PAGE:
When you look different from your peers, it’s easy to feel left out, judged, and less important. Mahogany Geter has lymphedema, which made her left leg swell up horribly. For years, the 23-year-old woman from Texas has been picked on and teased because of her condition.
She made a video to show how she felt about a question that hurt her.
“Why don’t you cut off your leg? “, she wrote in the caption, “it will look better.” Mahogany also says that she’s been called other mean things.
“It’s been so hard to rise above these mean people, but I have no other choice.”
People have always called Mahogany names, which has always made her feel bad about herself. But she got help from other people with lymphedema and especially from her family. Her mother, Timika Geter, helped her see how beautiful she is on the inside and out. “It means I can do my best to show other people how beautiful they are and help them accept themselves.”
But sometimes it gets too much. She “takes steps now to build herself up” when she feels down. But when she’s feeling down, she always talks to her mom because, as she says, “she’s like my therapist.”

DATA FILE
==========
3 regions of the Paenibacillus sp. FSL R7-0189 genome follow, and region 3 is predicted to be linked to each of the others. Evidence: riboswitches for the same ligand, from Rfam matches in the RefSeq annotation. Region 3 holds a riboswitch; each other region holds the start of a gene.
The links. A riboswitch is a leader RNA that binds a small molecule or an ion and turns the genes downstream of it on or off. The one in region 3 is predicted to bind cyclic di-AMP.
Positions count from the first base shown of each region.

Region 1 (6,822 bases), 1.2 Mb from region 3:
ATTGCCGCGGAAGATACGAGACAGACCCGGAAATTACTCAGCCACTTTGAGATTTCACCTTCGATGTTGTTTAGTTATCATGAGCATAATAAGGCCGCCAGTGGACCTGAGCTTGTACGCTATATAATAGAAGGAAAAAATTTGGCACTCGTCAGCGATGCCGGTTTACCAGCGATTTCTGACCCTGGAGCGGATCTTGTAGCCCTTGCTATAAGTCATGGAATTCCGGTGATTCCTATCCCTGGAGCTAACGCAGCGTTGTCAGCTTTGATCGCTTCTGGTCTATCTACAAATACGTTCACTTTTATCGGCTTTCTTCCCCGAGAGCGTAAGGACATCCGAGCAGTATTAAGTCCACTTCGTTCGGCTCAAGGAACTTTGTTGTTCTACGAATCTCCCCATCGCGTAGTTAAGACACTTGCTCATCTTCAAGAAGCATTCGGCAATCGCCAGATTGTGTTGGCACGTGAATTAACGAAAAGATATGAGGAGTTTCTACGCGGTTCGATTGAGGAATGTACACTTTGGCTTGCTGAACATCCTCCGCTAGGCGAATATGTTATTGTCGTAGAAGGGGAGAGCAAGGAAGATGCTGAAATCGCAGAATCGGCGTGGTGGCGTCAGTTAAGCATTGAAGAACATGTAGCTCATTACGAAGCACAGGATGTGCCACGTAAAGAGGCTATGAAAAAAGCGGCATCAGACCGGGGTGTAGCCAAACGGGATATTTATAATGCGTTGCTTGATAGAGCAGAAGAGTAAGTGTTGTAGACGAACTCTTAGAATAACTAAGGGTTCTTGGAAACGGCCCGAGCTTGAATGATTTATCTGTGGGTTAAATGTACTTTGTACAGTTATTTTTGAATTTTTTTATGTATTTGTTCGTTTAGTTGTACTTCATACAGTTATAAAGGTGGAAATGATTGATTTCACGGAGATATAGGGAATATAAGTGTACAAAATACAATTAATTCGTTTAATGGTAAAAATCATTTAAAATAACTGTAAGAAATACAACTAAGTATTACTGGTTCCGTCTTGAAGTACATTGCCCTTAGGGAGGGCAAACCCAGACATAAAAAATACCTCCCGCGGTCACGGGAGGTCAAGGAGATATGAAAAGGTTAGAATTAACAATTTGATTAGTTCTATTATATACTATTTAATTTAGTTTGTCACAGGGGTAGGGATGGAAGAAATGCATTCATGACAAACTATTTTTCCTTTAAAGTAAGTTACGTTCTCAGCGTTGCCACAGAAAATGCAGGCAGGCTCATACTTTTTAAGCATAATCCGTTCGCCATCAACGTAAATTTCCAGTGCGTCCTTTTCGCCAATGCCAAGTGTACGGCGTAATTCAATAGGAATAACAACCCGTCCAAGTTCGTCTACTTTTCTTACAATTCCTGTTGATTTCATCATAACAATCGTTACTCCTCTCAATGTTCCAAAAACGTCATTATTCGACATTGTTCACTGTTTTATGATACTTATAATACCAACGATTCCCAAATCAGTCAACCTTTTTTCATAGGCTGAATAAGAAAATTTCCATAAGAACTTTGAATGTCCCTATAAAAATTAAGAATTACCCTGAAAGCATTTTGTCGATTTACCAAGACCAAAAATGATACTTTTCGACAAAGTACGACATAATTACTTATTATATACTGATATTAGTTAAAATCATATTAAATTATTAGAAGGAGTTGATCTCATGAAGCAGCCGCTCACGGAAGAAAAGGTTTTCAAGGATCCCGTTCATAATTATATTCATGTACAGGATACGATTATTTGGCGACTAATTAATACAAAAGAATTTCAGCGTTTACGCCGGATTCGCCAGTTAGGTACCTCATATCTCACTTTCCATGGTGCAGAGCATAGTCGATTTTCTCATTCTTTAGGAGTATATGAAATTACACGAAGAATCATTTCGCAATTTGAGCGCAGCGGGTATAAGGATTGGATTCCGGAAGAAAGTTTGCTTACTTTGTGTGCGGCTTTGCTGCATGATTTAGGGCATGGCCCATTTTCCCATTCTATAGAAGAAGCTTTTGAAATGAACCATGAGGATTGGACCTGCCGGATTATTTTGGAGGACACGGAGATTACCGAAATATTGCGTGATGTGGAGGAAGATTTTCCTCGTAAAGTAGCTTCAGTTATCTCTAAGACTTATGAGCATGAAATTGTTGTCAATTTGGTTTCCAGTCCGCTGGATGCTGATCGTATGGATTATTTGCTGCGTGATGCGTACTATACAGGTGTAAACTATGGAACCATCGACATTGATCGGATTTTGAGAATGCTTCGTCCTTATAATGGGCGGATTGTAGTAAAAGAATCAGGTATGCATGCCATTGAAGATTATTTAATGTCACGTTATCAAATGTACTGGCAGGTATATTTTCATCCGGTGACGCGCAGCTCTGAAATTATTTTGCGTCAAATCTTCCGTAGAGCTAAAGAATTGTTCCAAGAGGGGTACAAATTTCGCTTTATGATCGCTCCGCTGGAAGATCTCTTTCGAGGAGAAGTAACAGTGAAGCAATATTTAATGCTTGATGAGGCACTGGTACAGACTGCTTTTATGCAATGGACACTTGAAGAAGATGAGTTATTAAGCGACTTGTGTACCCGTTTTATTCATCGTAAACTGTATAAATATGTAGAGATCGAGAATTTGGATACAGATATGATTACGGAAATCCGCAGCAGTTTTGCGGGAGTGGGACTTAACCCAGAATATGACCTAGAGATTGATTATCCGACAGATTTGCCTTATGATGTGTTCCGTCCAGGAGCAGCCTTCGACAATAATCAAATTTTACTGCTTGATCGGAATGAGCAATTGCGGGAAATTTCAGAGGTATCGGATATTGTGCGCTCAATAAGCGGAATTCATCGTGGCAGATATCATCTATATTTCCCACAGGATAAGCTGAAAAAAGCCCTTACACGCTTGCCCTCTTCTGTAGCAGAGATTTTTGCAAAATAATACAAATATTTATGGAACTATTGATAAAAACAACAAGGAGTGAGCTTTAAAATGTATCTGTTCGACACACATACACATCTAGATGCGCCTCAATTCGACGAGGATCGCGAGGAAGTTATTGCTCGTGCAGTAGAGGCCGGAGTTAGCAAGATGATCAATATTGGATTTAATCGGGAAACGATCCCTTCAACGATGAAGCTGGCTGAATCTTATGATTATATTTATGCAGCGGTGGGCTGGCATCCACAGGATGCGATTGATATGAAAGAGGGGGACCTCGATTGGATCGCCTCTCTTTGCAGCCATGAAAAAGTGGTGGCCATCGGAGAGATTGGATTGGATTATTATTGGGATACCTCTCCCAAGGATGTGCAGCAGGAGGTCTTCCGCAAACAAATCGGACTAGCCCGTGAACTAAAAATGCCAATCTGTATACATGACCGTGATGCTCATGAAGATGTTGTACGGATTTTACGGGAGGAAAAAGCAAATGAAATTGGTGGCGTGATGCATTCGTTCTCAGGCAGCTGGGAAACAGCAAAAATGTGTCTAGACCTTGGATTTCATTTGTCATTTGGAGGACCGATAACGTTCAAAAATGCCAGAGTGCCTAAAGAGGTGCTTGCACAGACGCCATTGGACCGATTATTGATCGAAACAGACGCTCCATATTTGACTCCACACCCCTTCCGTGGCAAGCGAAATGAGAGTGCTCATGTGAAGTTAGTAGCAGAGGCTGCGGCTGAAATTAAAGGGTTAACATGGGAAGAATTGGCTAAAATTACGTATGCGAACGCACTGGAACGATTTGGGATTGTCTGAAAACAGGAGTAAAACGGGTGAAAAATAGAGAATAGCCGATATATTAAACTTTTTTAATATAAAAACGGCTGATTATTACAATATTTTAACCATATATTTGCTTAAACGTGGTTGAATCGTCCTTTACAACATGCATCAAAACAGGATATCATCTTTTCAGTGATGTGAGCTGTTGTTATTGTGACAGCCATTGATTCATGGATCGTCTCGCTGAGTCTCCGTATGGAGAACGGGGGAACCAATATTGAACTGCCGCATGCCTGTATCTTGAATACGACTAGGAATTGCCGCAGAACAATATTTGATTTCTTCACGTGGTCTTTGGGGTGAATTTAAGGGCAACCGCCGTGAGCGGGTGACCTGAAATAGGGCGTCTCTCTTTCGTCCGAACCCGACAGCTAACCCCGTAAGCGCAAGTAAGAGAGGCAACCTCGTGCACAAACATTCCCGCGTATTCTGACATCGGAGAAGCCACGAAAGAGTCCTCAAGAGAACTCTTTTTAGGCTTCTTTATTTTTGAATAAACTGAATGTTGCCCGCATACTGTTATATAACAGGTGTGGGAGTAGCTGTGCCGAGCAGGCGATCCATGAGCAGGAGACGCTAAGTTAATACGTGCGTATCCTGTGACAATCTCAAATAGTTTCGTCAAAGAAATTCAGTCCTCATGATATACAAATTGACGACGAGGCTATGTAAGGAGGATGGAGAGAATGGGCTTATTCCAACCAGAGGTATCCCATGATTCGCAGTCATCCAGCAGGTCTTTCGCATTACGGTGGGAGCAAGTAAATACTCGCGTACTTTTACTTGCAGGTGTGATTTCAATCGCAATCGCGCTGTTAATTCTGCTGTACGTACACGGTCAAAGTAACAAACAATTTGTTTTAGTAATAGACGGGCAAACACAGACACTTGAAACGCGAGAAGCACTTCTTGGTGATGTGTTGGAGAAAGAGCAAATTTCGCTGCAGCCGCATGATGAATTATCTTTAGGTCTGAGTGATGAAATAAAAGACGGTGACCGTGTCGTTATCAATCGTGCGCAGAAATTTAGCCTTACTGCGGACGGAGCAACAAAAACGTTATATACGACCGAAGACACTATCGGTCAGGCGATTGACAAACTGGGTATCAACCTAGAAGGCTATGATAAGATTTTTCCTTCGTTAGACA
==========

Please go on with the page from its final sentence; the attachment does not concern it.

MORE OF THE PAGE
Mahogany Geter is now used as an example to follow.
Lymphedema is when too much fluid builds up, most often in the limbs, because the lymphatic system is blocked. This problem doesn’t have a cure yet, and it could turn into lymphangiosarcoma. She was given this diagnosis soon after she was born. At its worst, the extra fluids can make her weigh up to 100 pounds (or 45.3 kg) more than she should. She had “never felt pretty” as a child.
She told a truthful story about her childhood: “I used to think God had cursed me.”
“I thought I was ugly and a freak of nature, and I cried alone a lot. Then I decided that this condition was given to me because I am emotionally strong and can deal with it.”
“Since then, I’ve learned to love and accept myself.”
Mahogany is getting physiotherapy right now to help her leg get better. She now spends more time drawing, listening to music, and making videos on TikTok or YouTube. But she sometimes has to deal with skin infections in the places where it gets bigger. “It is frustrating to deal with flare-ups because I just want to live my life more freely but feel like I can’t.”
She wants to buy a house for her mother. When she has more money, she wants to give back to the people who have helped her and bring more attention to lymphedema.